I'm sure many readers have had the same experience as I. You go to see your physician for a routine checkup or some minor complaint, or you go into hospital for a simple procedure, only to be asked by one of the assistants whether you've made a 'living will' or so-called 'advance health care directive'. This is supposed to convey your wishes to medical personnel in the event that you are so severely injured, or so incapacitated by serious illness, that you're no longer able to do so. In particular, the 'living will' is supposed to guide medical personnel in any decision to continue or cease treatment, if your condition is so severe that recovery is considered extremely unlikely or impossible.
Unfortunately, the wording of such 'living wills' can hamstring your loved ones in the event of a medical emergency, in ways you might not have anticipated. This is partly because the 'legalese' in which they're written is complex and not always easily understood, and partly because, once they're signed, they may supersede the wishes of other family members. Blogger Pascal Fervor points out the difficulties.
I am not going to argue for or against living wills here. I am far more interested in bringing to public attention something I find unconscionable to keep to myself. Please read this and return.
Quite simply, this form's wording would permit complete strangers to prevent life-saving measures from being provided to the signer of this document. It would legally overrule everyone who actually loves and has an interest in protecting the patient. Should a family member or family physician protest, it would not matter. The standard form legally takes away all authority from them.
Example: You are in a car accident and wind up in a coma.
Attending doctor: “I don't think she'll survive. Better to withhold oxygen.”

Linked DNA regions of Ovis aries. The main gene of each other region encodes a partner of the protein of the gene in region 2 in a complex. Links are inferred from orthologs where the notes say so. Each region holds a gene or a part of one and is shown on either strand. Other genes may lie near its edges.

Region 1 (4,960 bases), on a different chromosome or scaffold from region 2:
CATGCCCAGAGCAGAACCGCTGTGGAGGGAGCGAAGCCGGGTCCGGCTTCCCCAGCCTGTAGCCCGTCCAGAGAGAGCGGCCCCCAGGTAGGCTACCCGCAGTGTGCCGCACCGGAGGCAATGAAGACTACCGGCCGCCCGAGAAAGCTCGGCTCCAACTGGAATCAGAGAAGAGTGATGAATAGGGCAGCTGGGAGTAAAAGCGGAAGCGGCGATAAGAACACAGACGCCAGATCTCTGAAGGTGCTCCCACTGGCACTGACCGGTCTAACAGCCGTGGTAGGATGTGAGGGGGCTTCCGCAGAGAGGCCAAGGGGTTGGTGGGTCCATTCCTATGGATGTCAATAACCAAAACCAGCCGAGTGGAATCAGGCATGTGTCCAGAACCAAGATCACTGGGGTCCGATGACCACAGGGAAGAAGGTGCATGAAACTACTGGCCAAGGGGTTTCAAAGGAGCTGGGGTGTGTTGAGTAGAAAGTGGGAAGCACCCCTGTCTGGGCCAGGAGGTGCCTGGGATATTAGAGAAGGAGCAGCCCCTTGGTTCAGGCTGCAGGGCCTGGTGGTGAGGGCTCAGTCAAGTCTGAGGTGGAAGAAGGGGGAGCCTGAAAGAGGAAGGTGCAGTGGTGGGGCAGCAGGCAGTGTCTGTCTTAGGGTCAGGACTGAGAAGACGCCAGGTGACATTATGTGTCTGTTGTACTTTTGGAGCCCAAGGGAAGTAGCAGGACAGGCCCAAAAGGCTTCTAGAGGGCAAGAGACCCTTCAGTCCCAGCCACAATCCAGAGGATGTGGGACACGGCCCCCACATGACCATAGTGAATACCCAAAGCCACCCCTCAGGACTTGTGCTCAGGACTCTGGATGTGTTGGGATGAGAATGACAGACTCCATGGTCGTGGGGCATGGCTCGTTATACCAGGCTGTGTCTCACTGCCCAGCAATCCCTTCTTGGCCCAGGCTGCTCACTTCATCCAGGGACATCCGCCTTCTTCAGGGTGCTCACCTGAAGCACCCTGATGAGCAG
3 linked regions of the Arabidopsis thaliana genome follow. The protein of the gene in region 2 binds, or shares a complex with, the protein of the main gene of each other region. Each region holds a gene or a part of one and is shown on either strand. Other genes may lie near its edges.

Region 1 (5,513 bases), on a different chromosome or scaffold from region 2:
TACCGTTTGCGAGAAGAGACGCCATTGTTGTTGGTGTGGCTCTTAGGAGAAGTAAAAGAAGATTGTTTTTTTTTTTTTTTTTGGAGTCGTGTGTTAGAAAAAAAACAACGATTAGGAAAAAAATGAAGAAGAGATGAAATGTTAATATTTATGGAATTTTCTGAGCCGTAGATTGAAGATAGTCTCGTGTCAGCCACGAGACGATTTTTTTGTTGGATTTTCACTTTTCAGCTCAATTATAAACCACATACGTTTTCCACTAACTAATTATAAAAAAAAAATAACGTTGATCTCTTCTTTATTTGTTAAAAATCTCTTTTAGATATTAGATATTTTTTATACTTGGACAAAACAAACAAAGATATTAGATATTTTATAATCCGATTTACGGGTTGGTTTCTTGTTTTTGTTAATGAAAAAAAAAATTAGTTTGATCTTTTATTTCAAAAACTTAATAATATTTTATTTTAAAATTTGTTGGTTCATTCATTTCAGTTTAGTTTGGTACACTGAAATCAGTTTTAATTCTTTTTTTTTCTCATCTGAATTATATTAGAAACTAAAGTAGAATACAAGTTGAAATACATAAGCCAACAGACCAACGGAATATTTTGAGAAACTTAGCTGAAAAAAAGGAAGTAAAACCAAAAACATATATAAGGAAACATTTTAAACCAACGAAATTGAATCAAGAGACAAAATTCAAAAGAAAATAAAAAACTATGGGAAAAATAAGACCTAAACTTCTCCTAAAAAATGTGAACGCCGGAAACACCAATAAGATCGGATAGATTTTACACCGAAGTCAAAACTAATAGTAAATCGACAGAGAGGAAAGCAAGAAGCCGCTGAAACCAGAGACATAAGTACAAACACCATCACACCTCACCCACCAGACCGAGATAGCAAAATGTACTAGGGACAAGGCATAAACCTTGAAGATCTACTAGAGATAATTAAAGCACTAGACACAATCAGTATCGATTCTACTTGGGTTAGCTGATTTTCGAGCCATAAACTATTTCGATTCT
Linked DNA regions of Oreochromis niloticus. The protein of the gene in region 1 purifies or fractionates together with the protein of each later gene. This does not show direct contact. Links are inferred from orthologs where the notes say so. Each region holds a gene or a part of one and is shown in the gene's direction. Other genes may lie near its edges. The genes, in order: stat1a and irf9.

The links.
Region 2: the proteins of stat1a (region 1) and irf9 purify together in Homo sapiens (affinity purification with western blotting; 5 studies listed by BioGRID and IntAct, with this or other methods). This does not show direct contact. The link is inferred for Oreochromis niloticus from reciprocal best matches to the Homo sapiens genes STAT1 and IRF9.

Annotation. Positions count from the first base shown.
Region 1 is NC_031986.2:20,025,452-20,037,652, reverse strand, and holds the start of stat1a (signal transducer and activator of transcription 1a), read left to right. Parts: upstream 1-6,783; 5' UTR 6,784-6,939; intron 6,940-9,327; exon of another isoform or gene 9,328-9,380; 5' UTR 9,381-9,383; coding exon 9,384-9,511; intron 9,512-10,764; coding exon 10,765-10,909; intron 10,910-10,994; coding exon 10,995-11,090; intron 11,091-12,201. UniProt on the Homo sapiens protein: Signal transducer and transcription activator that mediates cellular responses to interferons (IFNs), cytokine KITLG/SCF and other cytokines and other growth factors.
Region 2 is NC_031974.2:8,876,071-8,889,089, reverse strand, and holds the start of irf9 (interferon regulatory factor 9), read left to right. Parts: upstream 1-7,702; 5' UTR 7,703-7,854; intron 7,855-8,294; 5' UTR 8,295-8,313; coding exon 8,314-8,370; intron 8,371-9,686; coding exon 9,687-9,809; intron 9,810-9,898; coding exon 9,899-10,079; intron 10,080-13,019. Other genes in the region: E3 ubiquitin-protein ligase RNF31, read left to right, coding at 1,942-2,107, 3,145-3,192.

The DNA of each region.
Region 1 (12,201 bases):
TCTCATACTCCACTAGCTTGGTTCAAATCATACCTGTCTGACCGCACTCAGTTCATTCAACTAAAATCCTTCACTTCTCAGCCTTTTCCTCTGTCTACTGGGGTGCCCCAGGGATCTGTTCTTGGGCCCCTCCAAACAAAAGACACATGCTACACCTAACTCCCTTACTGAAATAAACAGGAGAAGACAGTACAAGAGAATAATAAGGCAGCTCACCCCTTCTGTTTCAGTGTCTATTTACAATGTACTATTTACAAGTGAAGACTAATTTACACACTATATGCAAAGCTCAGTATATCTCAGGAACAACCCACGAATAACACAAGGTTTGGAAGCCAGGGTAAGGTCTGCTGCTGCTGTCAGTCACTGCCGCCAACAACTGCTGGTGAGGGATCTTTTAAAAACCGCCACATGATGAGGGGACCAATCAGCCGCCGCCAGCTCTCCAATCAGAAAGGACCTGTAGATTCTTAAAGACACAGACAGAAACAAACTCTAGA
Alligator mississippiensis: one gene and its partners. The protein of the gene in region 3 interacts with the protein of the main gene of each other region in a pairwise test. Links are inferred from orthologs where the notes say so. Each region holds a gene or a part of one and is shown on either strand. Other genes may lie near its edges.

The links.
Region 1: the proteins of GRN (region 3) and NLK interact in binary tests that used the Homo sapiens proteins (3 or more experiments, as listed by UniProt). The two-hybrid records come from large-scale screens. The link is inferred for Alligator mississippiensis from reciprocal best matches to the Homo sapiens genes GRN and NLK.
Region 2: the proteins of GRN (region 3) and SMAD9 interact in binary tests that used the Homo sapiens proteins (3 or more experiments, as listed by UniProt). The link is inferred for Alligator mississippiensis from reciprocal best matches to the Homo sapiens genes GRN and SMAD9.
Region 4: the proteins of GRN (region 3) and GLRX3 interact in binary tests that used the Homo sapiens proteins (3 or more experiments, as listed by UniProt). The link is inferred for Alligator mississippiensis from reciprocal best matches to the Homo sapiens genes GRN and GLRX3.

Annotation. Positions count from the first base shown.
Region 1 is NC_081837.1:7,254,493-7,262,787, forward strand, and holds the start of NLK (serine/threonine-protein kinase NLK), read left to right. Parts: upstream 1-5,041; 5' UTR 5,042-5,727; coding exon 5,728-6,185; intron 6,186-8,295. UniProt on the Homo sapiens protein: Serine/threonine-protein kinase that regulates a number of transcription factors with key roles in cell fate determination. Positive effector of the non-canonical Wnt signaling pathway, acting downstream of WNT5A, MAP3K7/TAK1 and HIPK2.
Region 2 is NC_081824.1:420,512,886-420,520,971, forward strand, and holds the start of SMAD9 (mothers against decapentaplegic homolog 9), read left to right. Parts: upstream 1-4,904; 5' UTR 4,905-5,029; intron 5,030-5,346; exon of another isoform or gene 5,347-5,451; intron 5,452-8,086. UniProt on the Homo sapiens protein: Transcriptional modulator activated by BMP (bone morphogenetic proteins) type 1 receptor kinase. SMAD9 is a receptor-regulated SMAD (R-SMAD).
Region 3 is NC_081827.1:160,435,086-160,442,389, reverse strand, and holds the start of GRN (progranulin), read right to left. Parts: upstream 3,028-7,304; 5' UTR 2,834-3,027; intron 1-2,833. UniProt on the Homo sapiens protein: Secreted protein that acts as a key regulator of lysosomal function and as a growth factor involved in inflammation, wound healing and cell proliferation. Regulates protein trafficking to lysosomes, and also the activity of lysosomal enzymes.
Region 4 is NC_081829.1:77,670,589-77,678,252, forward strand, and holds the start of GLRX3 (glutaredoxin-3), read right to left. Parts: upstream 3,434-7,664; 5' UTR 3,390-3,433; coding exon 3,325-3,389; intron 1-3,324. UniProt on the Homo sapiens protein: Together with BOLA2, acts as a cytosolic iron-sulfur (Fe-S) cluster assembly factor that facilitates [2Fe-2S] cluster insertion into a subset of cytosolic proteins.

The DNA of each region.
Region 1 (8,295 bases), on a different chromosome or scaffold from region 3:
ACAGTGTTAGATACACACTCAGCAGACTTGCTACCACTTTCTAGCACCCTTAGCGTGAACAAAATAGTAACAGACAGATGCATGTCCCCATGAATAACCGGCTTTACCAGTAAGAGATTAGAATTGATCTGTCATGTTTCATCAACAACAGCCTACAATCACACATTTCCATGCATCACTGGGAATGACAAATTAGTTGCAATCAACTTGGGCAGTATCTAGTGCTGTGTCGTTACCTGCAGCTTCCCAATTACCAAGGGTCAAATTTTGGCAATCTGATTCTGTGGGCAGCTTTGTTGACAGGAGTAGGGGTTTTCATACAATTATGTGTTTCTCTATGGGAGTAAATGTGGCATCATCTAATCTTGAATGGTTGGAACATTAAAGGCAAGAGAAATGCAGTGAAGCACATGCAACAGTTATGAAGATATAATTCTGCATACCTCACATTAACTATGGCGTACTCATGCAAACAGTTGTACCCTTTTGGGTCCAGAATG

Attending doctor's colleague: “I concur.”
Attending doctor to your husband: “Sorry, but it's what we think. Now even though your wife never knew me or our emergency room, she agreed to abide [by] our opinion. Legally. Buh-bye.”
There's more at the link. Highly recommended reading for anyone who's considering signing a 'living will', or who's already done so. (In the latter case, if you want to change it, you'll have to write formally to the doctor[s] and/or hospital[s] concerned, probably by registered or certified mail, informing them that you're withdrawing the earlier version of the 'living will' and substituting a re-worded one that provides greater protection to you. I recommend you insist that they destroy all copies of the previous 'living will' and certify to you, in writing, that they've done so.)
I'd like to add that in one particularly tragic case with which I was involved as a pastor, a woman who'd completed just such a 'living will' was involved in a car accident. The physicians at the hospital where she was taken for treatment declared her to be too severely injured to recover, and they proceeded to turn off life support even before her husband arrived. (He had to travel from another state.) Informed by telephone, he protested, and demanded time to arrange a second opinion. However, they refused to wait long enough for him to bring in another specialist. By the time he arrived and could make the necessary arrangements, life support had been switched off for several hours. His wife was already so brain-damaged as to be beyond help.
He called in another specialist anyway, who later informed him that he thought it likely his wife's condition might not have been so terminal as the original doctors inferred. However, her condition had deteriorated so much after removal of life support that it was no longer possible to save her - and the deterioration had also rendered it impossible to say for sure whether she might have recovered in the first place. The doctors responsible covered themselves by pointing to her 'living will', which authorized the termination of life support under such conditions. An attempted lawsuit against them failed for that reason.
Please, folks, don't inflict that sort of agony on your family. Check this out carefully, read Pascal Fervor's blog post about it, and take steps to protect yourself and your loved ones from over-officious doctors!